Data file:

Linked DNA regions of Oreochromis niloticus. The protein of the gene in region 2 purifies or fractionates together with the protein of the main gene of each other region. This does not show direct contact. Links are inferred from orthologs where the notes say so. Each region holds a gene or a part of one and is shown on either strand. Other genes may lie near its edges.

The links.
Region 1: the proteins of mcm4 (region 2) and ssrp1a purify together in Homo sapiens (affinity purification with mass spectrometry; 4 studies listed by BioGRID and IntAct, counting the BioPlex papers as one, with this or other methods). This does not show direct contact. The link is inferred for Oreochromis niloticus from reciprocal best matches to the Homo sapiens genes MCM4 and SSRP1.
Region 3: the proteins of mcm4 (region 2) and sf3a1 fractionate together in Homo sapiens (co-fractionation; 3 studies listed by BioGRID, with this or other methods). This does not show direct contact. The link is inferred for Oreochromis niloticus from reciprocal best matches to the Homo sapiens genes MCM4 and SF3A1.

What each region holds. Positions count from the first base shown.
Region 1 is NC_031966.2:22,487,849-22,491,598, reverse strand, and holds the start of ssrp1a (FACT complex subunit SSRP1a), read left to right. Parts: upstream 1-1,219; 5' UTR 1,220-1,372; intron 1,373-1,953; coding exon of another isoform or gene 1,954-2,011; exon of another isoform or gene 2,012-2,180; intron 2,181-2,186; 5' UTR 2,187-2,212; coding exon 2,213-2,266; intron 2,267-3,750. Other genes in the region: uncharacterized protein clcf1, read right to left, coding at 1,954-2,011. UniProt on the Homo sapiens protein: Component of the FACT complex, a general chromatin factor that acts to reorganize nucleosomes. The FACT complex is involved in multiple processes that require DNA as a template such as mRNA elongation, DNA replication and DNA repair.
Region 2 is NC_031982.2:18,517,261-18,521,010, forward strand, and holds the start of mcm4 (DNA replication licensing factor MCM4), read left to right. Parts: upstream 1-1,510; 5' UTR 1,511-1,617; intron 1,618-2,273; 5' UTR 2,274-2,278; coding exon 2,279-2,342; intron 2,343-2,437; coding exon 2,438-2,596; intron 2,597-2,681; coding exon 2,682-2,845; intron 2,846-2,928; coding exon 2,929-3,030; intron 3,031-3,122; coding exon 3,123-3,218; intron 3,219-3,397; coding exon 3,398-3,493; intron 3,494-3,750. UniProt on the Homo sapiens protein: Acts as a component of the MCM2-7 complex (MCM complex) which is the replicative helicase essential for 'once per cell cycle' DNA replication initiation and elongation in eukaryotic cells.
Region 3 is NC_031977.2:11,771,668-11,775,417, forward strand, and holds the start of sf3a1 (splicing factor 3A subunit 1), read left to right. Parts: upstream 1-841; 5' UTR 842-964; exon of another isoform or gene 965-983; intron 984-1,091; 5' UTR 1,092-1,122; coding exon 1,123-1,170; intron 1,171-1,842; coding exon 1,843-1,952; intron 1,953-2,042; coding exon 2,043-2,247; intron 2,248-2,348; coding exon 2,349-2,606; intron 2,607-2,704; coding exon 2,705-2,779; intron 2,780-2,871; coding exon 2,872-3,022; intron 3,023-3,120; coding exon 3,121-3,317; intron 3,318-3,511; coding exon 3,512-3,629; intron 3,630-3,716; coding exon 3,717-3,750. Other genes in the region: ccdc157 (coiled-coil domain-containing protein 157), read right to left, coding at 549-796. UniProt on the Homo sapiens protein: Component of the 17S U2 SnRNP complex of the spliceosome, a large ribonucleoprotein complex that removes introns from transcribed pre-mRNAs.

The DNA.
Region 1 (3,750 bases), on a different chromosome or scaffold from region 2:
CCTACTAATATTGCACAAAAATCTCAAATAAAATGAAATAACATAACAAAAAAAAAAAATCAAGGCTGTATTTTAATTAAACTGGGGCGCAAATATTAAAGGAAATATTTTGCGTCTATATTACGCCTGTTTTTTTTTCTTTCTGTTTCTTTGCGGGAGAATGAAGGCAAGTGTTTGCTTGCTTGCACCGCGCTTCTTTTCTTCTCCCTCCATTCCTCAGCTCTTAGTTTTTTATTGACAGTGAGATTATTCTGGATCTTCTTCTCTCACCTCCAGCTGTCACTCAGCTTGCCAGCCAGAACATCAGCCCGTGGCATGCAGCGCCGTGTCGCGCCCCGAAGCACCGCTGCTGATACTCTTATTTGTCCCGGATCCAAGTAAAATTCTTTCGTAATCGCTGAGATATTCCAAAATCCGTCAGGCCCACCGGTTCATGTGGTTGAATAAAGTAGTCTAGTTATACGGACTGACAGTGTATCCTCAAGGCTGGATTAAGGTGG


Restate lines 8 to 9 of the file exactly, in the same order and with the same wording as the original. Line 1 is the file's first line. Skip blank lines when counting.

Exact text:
Region 3 is NC_031977.2:11,771,668-11,775,417, forward strand, and holds the start of sf3a1 (splicing factor 3A subunit 1), read left to right. Parts: upstream 1-841; 5' UTR 842-964; exon of another isoform or gene 965-983; intron 984-1,091; 5' UTR 1,092-1,122; coding exon 1,123-1,170; intron 1,171-1,842; coding exon 1,843-1,952; intron 1,953-2,042; coding exon 2,043-2,247; intron 2,248-2,348; coding exon 2,349-2,606; intron 2,607-2,704; coding exon 2,705-2,779; intron 2,780-2,871; coding exon 2,872-3,022; intron 3,023-3,120; coding exon 3,121-3,317; intron 3,318-3,511; coding exon 3,512-3,629; intron 3,630-3,716; coding exon 3,717-3,750. Other genes in the region: ccdc157 (coiled-coil domain-containing protein 157), read right to left, coding at 549-796. UniProt on the Homo sapiens protein: Component of the 17S U2 SnRNP complex of the spliceosome, a large ribonucleoprotein complex that removes introns from transcribed pre-mRNAs.

The DNA.